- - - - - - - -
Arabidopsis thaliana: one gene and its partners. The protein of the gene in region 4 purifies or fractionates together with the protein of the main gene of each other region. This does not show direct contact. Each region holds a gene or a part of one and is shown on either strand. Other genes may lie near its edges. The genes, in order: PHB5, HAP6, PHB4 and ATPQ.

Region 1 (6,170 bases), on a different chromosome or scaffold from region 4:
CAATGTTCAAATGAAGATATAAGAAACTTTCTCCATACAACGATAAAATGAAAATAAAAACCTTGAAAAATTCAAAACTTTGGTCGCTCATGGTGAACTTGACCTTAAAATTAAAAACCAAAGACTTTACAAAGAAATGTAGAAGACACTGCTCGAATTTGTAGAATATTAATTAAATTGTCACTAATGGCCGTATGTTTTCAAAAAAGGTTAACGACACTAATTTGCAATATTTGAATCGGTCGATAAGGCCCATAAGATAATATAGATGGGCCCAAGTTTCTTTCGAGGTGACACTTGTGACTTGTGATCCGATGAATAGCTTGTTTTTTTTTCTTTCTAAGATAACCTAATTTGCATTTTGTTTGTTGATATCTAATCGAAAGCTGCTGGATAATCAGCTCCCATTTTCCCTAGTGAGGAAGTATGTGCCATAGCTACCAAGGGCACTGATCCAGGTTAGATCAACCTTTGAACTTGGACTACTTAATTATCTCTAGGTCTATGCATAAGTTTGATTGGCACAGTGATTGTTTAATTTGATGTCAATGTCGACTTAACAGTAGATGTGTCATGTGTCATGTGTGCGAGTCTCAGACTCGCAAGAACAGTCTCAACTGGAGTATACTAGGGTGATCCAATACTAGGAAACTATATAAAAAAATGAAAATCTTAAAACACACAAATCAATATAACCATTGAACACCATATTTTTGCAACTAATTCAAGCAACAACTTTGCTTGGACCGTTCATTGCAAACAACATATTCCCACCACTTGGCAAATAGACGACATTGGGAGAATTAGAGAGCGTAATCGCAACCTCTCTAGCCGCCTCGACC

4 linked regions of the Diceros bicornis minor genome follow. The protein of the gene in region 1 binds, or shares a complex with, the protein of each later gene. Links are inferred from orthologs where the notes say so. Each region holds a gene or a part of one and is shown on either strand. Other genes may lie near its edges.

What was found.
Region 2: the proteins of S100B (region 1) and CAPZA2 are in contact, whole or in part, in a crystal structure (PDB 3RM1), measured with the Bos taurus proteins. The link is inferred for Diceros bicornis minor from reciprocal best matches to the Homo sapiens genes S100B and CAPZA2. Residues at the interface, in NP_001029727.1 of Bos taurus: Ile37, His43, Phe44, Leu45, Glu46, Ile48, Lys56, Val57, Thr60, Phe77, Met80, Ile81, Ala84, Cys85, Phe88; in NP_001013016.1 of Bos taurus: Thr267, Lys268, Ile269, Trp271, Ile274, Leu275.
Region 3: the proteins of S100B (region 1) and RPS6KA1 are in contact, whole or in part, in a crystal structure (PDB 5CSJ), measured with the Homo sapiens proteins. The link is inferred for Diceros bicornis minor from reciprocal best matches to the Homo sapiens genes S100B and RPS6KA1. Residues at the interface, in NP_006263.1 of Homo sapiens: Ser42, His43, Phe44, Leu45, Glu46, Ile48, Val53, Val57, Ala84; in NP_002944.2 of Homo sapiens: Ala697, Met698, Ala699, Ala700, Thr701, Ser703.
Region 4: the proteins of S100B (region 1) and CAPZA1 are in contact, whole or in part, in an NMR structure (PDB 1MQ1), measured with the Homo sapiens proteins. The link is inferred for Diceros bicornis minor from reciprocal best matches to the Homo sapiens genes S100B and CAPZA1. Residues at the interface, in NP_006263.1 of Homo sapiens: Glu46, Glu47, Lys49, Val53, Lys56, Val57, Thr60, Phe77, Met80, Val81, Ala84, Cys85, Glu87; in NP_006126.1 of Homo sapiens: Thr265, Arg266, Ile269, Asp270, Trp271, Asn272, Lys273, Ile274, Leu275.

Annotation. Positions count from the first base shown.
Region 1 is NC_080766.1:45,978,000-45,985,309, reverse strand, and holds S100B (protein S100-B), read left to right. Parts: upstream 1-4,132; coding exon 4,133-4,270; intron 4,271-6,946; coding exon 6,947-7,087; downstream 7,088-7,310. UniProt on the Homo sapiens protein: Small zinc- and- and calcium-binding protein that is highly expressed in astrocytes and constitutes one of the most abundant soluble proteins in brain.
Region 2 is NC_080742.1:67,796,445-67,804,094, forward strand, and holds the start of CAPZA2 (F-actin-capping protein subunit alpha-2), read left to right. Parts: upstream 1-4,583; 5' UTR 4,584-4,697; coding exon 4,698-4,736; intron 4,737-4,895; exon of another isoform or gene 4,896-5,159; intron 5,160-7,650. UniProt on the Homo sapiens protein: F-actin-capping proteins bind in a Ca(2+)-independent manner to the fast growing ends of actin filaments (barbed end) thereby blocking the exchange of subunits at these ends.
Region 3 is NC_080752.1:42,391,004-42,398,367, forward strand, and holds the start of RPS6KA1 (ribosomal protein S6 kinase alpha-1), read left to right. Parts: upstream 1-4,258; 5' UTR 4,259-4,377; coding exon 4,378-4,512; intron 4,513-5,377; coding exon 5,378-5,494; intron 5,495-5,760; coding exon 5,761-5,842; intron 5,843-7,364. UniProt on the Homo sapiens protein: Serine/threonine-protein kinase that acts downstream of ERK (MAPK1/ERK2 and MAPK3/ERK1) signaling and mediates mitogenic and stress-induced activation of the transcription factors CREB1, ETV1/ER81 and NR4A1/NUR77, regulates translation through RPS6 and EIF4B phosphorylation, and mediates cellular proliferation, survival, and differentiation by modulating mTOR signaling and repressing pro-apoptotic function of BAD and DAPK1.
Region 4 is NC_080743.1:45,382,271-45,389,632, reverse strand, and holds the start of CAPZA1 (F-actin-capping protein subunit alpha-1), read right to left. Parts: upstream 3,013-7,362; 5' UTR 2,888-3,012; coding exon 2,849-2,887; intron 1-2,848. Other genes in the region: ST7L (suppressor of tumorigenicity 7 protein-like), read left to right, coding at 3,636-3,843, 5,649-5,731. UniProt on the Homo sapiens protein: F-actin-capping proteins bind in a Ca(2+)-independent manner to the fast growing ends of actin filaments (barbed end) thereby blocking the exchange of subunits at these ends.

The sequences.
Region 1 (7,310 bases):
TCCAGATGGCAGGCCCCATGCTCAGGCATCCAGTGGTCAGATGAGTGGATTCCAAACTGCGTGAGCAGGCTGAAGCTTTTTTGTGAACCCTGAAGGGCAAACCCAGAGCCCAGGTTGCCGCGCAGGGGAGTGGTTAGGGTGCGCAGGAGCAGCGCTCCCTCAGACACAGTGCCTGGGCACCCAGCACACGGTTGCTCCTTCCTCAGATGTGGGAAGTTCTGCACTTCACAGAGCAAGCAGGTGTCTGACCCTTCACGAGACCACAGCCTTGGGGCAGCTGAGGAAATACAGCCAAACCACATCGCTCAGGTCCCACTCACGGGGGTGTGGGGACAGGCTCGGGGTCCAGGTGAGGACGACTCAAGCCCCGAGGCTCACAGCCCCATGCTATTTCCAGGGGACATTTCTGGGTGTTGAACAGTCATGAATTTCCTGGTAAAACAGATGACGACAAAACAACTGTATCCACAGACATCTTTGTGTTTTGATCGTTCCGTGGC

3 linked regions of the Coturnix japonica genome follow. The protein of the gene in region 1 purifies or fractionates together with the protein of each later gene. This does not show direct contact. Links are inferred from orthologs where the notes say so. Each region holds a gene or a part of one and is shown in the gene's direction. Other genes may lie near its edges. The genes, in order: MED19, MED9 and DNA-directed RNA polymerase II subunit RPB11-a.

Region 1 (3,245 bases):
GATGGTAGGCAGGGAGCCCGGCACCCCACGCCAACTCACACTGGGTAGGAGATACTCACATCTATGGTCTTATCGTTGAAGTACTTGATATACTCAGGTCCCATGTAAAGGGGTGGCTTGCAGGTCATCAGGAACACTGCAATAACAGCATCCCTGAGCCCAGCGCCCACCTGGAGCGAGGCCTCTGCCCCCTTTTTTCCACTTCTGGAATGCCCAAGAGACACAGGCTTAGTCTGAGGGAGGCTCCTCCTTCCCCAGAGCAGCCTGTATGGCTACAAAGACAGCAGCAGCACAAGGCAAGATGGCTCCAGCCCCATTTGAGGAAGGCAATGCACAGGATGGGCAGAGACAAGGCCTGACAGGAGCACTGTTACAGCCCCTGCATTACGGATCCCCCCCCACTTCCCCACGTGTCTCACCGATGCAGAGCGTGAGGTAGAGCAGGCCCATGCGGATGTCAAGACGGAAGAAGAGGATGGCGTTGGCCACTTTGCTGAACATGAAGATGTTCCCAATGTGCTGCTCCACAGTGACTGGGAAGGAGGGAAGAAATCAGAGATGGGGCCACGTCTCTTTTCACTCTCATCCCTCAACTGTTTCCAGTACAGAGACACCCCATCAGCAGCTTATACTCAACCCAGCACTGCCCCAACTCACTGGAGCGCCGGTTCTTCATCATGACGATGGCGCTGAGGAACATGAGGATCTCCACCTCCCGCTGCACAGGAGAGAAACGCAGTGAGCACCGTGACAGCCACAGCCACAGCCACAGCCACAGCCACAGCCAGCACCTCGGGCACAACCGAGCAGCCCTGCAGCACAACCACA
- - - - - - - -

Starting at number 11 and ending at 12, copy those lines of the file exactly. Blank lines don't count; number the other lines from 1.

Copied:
Region 2 is NC_080742.1:67,796,445-67,804,094, forward strand, and holds the start of CAPZA2 (F-actin-capping protein subunit alpha-2), read left to right. Parts: upstream 1-4,583; 5' UTR 4,584-4,697; coding exon 4,698-4,736; intron 4,737-4,895; exon of another isoform or gene 4,896-5,159; intron 5,160-7,650. UniProt on the Homo sapiens protein: F-actin-capping proteins bind in a Ca(2+)-independent manner to the fast growing ends of actin filaments (barbed end) thereby blocking the exchange of subunits at these ends.
Region 3 is NC_080752.1:42,391,004-42,398,367, forward strand, and holds the start of RPS6KA1 (ribosomal protein S6 kinase alpha-1), read left to right. Parts: upstream 1-4,258; 5' UTR 4,259-4,377; coding exon 4,378-4,512; intron 4,513-5,377; coding exon 5,378-5,494; intron 5,495-5,760; coding exon 5,761-5,842; intron 5,843-7,364. UniProt on the Homo sapiens protein: Serine/threonine-protein kinase that acts downstream of ERK (MAPK1/ERK2 and MAPK3/ERK1) signaling and mediates mitogenic and stress-induced activation of the transcription factors CREB1, ETV1/ER81 and NR4A1/NUR77, regulates translation through RPS6 and EIF4B phosphorylation, and mediates cellular proliferation, survival, and differentiation by modulating mTOR signaling and repressing pro-apoptotic function of BAD and DAPK1.